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14.03.2006 Regional News

Use of public time for personal gain constitutes corruption

Use of public time for personal gain constitutes corruption

Agona-Nkwanta (W/R), March 14, GNA - Mr Joseph Boahen Aidoo, Western Regional Minister, on Tuesday said the use of public time and resources for personal gain constitutes corruption.

In address read for him at the opening of a two-day workshop on Democracy and Good Governance at Agona-Nkwanta, Mr Aidoo said corruption encompasses giving and receiving bribes, extortion, favouritism, nepotism, embezzlement, fraud and conflict of interest.

Ghana Integrity Initiative (GII) and the National Commission on Civic Education (NCCE) jointly organised the workshop for public and civil servants, opinion leaders and traditional authorities. It was under the theme: "Fighting Corruption - An Agenda For Democracy and Good Governance".

Mr Aidoo said the effect of corruption on the sustainability and effectiveness of development programmes is devastating. "Widespread corruption, where resources allocated for poverty reduction are used illegally for personal gain, violates human rights and stalls investment".

He condemned the notion among some people that whatever belongs to government belongs to nobody, saying such people did not care "a hoot" when government resources were being "created and shared".

"As citizens, we should be patriotic enough to consider government property as ours and to take good care of them," he added. Mr Aidoo said the basic principle is that suspicions of corruption should be reported to the Police for investigations, adding that those law-enforcing agencies must also be strengthened to deal with the problem.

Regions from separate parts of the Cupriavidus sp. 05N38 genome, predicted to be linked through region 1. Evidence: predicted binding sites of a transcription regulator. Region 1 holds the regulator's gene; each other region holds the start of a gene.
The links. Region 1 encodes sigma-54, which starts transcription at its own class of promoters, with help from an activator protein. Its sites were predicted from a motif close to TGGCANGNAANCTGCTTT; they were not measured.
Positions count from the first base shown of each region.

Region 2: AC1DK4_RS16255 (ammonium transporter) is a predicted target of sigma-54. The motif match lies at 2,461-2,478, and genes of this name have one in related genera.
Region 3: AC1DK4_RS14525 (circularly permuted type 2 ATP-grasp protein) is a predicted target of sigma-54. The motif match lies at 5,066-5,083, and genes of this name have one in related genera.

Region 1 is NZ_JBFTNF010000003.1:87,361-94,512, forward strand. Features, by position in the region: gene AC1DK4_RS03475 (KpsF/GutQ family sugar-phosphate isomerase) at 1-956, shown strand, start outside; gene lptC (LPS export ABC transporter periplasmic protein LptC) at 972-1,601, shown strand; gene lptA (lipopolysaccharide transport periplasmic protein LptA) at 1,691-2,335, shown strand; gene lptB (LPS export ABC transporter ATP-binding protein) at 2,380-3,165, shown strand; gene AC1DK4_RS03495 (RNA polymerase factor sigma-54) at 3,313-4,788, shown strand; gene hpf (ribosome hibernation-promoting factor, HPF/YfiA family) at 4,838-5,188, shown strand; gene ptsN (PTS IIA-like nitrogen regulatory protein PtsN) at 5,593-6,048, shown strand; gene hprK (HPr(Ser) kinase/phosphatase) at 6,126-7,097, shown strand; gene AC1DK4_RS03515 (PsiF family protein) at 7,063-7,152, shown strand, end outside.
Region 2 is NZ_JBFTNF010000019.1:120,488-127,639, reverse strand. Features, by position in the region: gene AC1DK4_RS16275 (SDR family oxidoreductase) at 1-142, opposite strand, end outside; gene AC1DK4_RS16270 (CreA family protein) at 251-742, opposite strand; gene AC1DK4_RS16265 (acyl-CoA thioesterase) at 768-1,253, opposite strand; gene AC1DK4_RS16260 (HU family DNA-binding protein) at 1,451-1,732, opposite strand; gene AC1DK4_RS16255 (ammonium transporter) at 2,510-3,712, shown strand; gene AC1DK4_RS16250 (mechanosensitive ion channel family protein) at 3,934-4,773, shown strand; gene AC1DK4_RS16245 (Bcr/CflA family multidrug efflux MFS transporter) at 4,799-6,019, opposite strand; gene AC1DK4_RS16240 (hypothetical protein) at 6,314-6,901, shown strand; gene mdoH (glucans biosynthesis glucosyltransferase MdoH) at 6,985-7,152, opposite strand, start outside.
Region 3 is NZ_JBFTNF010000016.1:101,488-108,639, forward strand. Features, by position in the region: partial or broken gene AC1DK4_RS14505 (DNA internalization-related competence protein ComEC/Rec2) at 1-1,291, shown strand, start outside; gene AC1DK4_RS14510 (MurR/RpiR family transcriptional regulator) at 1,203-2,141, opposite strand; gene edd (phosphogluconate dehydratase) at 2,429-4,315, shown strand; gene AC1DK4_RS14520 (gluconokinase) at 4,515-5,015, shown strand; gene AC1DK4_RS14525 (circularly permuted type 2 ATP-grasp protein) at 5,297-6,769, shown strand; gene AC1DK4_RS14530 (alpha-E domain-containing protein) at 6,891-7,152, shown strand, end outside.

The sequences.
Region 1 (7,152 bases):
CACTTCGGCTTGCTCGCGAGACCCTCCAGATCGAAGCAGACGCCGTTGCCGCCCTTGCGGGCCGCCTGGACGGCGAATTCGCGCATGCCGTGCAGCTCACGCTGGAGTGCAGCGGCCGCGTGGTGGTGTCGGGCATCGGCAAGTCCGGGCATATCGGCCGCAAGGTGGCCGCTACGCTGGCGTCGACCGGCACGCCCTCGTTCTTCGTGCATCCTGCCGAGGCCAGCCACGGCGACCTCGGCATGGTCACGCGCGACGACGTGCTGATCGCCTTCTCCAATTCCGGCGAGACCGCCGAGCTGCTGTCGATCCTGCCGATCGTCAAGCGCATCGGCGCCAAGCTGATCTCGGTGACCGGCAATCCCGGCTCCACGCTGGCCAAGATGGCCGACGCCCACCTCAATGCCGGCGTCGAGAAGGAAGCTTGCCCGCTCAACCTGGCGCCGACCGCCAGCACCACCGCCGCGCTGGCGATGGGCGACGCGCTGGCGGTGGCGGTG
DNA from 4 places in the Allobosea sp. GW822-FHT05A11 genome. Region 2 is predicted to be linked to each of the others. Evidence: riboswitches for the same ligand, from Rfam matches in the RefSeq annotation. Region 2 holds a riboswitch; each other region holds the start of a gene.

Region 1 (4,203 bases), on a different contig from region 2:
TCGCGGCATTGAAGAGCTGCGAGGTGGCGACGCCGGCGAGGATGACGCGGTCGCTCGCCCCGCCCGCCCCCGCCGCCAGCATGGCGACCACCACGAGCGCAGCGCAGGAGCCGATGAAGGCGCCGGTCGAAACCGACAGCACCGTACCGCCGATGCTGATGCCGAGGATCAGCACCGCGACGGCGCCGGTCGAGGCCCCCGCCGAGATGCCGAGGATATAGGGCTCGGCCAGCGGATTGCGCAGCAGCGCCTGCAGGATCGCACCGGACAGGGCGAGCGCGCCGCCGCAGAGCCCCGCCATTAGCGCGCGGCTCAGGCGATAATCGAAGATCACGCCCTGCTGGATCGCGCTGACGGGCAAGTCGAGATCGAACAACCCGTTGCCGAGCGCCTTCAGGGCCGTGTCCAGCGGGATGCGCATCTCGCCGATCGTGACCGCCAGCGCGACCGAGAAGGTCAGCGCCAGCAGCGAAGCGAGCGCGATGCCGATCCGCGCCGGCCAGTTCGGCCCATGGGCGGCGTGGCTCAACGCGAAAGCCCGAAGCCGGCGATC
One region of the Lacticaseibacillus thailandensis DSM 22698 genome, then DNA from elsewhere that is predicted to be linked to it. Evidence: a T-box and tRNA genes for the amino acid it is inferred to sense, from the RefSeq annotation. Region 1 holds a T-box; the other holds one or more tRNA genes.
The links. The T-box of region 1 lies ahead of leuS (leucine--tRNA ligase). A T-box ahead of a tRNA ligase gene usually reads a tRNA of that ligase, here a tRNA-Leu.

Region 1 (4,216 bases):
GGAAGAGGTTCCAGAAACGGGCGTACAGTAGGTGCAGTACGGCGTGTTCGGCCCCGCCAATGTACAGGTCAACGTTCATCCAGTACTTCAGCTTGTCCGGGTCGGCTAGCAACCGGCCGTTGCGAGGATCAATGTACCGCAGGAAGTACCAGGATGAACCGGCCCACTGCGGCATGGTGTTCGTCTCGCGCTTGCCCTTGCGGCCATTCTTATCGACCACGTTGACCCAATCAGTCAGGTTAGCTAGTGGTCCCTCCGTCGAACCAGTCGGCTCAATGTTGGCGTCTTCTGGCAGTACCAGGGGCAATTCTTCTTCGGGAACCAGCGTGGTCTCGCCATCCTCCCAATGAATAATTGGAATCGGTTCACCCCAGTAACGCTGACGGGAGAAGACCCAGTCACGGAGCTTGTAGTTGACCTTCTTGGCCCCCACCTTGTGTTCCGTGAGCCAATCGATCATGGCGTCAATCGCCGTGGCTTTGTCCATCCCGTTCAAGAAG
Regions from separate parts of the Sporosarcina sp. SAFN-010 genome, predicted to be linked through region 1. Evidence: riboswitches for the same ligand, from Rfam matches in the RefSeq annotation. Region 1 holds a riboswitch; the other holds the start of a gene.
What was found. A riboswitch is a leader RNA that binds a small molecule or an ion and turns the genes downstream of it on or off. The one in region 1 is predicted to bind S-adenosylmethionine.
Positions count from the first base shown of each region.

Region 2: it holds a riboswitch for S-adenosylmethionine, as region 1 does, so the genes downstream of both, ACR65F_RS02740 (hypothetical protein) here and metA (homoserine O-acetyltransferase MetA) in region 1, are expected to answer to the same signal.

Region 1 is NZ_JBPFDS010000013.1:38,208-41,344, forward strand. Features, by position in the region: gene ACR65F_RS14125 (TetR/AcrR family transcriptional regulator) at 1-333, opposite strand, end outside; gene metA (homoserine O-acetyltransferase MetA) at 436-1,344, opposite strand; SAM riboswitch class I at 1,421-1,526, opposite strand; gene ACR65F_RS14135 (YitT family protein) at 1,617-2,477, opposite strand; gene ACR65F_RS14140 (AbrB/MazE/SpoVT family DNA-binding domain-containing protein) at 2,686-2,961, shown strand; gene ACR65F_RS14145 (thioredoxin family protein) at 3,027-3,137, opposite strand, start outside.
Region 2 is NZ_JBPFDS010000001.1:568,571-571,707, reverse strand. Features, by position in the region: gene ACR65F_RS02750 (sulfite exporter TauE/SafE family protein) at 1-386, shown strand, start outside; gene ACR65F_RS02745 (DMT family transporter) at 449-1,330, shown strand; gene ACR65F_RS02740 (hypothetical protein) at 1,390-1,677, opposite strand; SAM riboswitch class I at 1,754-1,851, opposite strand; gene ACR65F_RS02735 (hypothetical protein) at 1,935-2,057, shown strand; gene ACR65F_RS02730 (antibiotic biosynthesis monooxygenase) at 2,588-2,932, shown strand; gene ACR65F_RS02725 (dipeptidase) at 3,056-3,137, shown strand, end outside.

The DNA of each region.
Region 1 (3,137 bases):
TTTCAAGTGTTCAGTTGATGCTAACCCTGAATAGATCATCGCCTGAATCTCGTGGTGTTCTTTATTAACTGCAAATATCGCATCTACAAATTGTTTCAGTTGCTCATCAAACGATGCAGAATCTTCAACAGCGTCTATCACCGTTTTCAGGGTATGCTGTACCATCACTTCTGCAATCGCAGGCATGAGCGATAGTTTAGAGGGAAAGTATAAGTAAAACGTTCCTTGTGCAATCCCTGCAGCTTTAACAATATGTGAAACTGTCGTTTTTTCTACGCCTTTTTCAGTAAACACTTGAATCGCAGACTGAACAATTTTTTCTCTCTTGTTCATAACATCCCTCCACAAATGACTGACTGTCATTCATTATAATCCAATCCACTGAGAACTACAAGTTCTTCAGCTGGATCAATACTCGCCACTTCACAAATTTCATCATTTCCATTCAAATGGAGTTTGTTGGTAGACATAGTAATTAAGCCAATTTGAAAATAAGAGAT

Mr Daniel Batidam, Executive Secretary of GII, cited a recent Public Expenditure Tracking Survey and said 80 percent of budgetary resources for the district assemblies are dislocated, misapplied and diverted.

"This means that district assemblies receive only 20 percent of their budgetary allocations," he said and described the finding as serious indictment on the country's decentralisation programme.

Mr Batidam said corruption at the local government level should be managed and contained so as not minimise its effect on the poverty reduction strategy and the millennium development goals. "Corruption is the most decentralised phenomena in the country," he held.

Mr Batidam said GII's main concern was to eliminate corruption and entrench democracy and good governance, and not to fight the ruling the party in power.

He said corruption has developed beyond morality and has become an economic problem because people steal from offices in order to satisfy their basic needs.

"Society seems to have accepted corruption instead of demanding accountability from politicians and those in authority," he said and expressed worry that the situation was becoming an obstacle to the country's fledgling democracy.

Mr Kwaku Baa Owusu, Regional Director of NCCE, corruption was not found only in the political arena. However, politicians use power to cheat ordinary people and the media is influenced to pursue certain agenda, he held.

"The issue of integrity affects all, including medical practice, the Judiciary and Chieftaincy," he said.

Mr Owusu called on the society to live up to its responsibility of ensuring that everybody, "from the President to the lowest citizen," adheres to the laws against corruption.